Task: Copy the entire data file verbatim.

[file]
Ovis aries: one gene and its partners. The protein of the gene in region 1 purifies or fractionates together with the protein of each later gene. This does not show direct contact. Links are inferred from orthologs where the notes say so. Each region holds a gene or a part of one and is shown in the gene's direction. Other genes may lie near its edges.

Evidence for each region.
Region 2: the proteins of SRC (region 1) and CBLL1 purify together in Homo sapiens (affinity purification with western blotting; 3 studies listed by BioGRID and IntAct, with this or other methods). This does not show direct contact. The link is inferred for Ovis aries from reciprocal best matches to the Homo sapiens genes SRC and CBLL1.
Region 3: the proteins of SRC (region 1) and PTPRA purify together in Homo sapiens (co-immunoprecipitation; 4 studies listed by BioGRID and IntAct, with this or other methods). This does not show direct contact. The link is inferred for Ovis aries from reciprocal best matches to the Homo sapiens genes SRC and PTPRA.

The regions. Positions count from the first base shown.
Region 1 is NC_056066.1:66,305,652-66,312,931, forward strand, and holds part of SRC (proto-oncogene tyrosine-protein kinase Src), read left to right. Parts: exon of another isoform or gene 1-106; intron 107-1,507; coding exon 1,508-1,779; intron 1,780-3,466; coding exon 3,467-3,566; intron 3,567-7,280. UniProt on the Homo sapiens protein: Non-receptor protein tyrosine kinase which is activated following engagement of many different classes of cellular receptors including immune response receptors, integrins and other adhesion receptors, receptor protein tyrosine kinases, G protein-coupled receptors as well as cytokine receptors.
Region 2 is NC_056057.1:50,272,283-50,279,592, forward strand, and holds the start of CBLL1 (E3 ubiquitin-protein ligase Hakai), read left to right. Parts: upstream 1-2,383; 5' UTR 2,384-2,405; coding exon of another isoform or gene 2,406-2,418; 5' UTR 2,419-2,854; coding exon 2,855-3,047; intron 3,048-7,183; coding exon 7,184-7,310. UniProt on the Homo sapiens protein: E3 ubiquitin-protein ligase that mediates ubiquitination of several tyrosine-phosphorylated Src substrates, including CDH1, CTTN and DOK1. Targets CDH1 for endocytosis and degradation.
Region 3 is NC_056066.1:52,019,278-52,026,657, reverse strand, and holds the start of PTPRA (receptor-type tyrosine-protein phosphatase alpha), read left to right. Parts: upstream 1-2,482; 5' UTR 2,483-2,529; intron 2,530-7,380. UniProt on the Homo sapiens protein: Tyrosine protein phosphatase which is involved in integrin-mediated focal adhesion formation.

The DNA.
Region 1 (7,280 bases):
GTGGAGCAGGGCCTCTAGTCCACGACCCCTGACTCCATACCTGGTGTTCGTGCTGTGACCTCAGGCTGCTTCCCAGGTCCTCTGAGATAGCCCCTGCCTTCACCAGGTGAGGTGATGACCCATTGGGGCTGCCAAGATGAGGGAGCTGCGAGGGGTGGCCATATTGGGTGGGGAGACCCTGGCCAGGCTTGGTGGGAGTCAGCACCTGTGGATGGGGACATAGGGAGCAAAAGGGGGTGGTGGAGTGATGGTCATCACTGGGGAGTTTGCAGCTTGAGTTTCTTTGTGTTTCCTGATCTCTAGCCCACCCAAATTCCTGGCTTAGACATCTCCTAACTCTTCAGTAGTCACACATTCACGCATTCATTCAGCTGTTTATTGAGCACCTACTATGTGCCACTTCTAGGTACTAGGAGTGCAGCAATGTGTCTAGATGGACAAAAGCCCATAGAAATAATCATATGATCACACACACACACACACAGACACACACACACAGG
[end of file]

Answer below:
Ovis aries: one gene and its partners. The protein of the gene in region 1 purifies or fractionates together with the protein of each later gene. This does not show direct contact. Links are inferred from orthologs where the notes say so. Each region holds a gene or a part of one and is shown in the gene's direction. Other genes may lie near its edges.

Evidence for each region.
Region 2: the proteins of SRC (region 1) and CBLL1 purify together in Homo sapiens (affinity purification with western blotting; 3 studies listed by BioGRID and IntAct, with this or other methods). This does not show direct contact. The link is inferred for Ovis aries from reciprocal best matches to the Homo sapiens genes SRC and CBLL1.
Region 3: the proteins of SRC (region 1) and PTPRA purify together in Homo sapiens (co-immunoprecipitation; 4 studies listed by BioGRID and IntAct, with this or other methods). This does not show direct contact. The link is inferred for Ovis aries from reciprocal best matches to the Homo sapiens genes SRC and PTPRA.

The regions. Positions count from the first base shown.
Region 1 is NC_056066.1:66,305,652-66,312,931, forward strand, and holds part of SRC (proto-oncogene tyrosine-protein kinase Src), read left to right. Parts: exon of another isoform or gene 1-106; intron 107-1,507; coding exon 1,508-1,779; intron 1,780-3,466; coding exon 3,467-3,566; intron 3,567-7,280. UniProt on the Homo sapiens protein: Non-receptor protein tyrosine kinase which is activated following engagement of many different classes of cellular receptors including immune response receptors, integrins and other adhesion receptors, receptor protein tyrosine kinases, G protein-coupled receptors as well as cytokine receptors.
Region 2 is NC_056057.1:50,272,283-50,279,592, forward strand, and holds the start of CBLL1 (E3 ubiquitin-protein ligase Hakai), read left to right. Parts: upstream 1-2,383; 5' UTR 2,384-2,405; coding exon of another isoform or gene 2,406-2,418; 5' UTR 2,419-2,854; coding exon 2,855-3,047; intron 3,048-7,183; coding exon 7,184-7,310. UniProt on the Homo sapiens protein: E3 ubiquitin-protein ligase that mediates ubiquitination of several tyrosine-phosphorylated Src substrates, including CDH1, CTTN and DOK1. Targets CDH1 for endocytosis and degradation.
Region 3 is NC_056066.1:52,019,278-52,026,657, reverse strand, and holds the start of PTPRA (receptor-type tyrosine-protein phosphatase alpha), read left to right. Parts: upstream 1-2,482; 5' UTR 2,483-2,529; intron 2,530-7,380. UniProt on the Homo sapiens protein: Tyrosine protein phosphatase which is involved in integrin-mediated focal adhesion formation.

The DNA.
Region 1 (7,280 bases):
GTGGAGCAGGGCCTCTAGTCCACGACCCCTGACTCCATACCTGGTGTTCGTGCTGTGACCTCAGGCTGCTTCCCAGGTCCTCTGAGATAGCCCCTGCCTTCACCAGGTGAGGTGATGACCCATTGGGGCTGCCAAGATGAGGGAGCTGCGAGGGGTGGCCATATTGGGTGGGGAGACCCTGGCCAGGCTTGGTGGGAGTCAGCACCTGTGGATGGGGACATAGGGAGCAAAAGGGGGTGGTGGAGTGATGGTCATCACTGGGGAGTTTGCAGCTTGAGTTTCTTTGTGTTTCCTGATCTCTAGCCCACCCAAATTCCTGGCTTAGACATCTCCTAACTCTTCAGTAGTCACACATTCACGCATTCATTCAGCTGTTTATTGAGCACCTACTATGTGCCACTTCTAGGTACTAGGAGTGCAGCAATGTGTCTAGATGGACAAAAGCCCATAGAAATAATCATATGATCACACACACACACACACAGACACACACACACAGG